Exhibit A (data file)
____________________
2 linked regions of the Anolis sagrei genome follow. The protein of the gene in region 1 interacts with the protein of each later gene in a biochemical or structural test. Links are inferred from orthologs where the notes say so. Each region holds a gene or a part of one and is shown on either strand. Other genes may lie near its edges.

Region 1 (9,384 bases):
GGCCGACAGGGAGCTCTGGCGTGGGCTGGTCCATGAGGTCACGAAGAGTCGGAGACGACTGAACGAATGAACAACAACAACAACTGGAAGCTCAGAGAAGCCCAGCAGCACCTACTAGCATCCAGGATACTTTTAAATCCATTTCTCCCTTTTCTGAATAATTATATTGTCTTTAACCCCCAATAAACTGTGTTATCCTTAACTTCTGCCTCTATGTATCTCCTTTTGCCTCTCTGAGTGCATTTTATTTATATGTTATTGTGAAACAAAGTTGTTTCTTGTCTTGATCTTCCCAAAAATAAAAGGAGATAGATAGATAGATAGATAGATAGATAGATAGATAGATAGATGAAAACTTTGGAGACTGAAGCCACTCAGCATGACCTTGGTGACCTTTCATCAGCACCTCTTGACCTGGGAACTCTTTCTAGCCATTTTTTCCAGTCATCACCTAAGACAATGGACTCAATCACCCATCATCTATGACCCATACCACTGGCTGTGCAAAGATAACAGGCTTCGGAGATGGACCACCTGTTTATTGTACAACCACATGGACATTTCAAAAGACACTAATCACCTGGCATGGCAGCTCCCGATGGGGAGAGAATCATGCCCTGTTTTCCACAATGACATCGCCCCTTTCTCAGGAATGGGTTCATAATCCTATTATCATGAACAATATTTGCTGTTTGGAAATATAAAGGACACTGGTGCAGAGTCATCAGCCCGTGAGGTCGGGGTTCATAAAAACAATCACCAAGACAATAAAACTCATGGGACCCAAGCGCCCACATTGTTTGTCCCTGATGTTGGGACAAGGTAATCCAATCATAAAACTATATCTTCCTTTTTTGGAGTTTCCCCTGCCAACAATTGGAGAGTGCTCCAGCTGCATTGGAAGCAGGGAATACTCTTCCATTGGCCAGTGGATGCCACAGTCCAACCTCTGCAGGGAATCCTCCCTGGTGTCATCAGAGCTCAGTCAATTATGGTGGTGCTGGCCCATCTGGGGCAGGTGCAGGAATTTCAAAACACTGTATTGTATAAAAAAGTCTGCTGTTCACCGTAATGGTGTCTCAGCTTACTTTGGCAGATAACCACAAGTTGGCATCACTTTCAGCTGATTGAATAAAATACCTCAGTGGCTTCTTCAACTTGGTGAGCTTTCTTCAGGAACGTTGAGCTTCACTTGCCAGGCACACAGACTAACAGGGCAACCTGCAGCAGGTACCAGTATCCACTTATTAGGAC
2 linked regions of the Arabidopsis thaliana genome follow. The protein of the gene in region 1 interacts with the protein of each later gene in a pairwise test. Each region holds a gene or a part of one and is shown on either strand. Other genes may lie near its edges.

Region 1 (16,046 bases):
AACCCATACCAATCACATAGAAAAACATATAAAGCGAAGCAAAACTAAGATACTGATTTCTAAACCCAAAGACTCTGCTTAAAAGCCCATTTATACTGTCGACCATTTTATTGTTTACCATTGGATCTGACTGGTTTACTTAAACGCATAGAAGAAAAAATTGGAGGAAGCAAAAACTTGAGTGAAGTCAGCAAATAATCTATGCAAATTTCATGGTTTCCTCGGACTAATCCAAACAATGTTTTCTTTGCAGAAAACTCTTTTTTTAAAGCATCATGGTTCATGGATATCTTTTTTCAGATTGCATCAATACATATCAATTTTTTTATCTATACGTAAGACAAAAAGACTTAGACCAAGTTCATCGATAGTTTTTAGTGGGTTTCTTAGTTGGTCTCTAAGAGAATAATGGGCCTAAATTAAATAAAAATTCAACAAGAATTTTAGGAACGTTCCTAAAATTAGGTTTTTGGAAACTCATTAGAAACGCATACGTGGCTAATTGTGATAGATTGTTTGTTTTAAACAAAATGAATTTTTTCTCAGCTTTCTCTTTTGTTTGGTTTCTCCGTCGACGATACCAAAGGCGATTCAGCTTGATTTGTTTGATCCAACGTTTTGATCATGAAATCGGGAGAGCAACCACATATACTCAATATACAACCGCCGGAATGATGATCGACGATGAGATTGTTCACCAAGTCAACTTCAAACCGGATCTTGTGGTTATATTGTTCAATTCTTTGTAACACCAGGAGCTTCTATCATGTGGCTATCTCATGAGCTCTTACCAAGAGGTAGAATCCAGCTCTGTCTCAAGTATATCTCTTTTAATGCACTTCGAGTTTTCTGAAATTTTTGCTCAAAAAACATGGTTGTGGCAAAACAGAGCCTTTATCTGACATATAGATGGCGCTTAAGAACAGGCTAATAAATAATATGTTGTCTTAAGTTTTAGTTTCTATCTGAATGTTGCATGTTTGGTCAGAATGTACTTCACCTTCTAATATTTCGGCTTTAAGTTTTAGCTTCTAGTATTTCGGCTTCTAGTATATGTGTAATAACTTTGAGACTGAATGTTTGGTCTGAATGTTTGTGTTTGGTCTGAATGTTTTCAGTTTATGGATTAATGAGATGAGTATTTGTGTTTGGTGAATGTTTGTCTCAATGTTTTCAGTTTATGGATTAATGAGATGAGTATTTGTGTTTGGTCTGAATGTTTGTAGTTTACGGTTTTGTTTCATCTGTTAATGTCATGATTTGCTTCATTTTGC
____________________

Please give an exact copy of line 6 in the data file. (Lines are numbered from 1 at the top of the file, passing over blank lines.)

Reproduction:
AACCCATACCAATCACATAGAAAAACATATAAAGCGAAGCAAAACTAAGATACTGATTTCTAAACCCAAAGACTCTGCTTAAAAGCCCATTTATACTGTCGACCATTTTATTGTTTACCATTGGATCTGACTGGTTTACTTAAACGCATAGAAGAAAAAATTGGAGGAAGCAAAAACTTGAGTGAAGTCAGCAAATAATCTATGCAAATTTCATGGTTTCCTCGGACTAATCCAAACAATGTTTTCTTTGCAGAAAACTCTTTTTTTAAAGCATCATGGTTCATGGATATCTTTTTTCAGATTGCATCAATACATATCAATTTTTTTATCTATACGTAAGACAAAAAGACTTAGACCAAGTTCATCGATAGTTTTTAGTGGGTTTCTTAGTTGGTCTCTAAGAGAATAATGGGCCTAAATTAAATAAAAATTCAACAAGAATTTTAGGAACGTTCCTAAAATTAGGTTTTTGGAAACTCATTAGAAACGCATACGTGGCTAATTGTGATAGATTGTTTGTTTTAAACAAAATGAATTTTTTCTCAGCTTTCTCTTTTGTTTGGTTTCTCCGTCGACGATACCAAAGGCGATTCAGCTTGATTTGTTTGATCCAACGTTTTGATCATGAAATCGGGAGAGCAACCACATATACTCAATATACAACCGCCGGAATGATGATCGACGATGAGATTGTTCACCAAGTCAACTTCAAACCGGATCTTGTGGTTATATTGTTCAATTCTTTGTAACACCAGGAGCTTCTATCATGTGGCTATCTCATGAGCTCTTACCAAGAGGTAGAATCCAGCTCTGTCTCAAGTATATCTCTTTTAATGCACTTCGAGTTTTCTGAAATTTTTGCTCAAAAAACATGGTTGTGGCAAAACAGAGCCTTTATCTGACATATAGATGGCGCTTAAGAACAGGCTAATAAATAATATGTTGTCTTAAGTTTTAGTTTCTATCTGAATGTTGCATGTTTGGTCAGAATGTACTTCACCTTCTAATATTTCGGCTTTAAGTTTTAGCTTCTAGTATTTCGGCTTCTAGTATATGTGTAATAACTTTGAGACTGAATGTTTGGTCTGAATGTTTGTGTTTGGTCTGAATGTTTTCAGTTTATGGATTAATGAGATGAGTATTTGTGTTTGGTGAATGTTTGTCTCAATGTTTTCAGTTTATGGATTAATGAGATGAGTATTTGTGTTTGGTCTGAATGTTTGTAGTTTACGGTTTTGTTTCATCTGTTAATGTCATGATTTGCTTCATTTTGC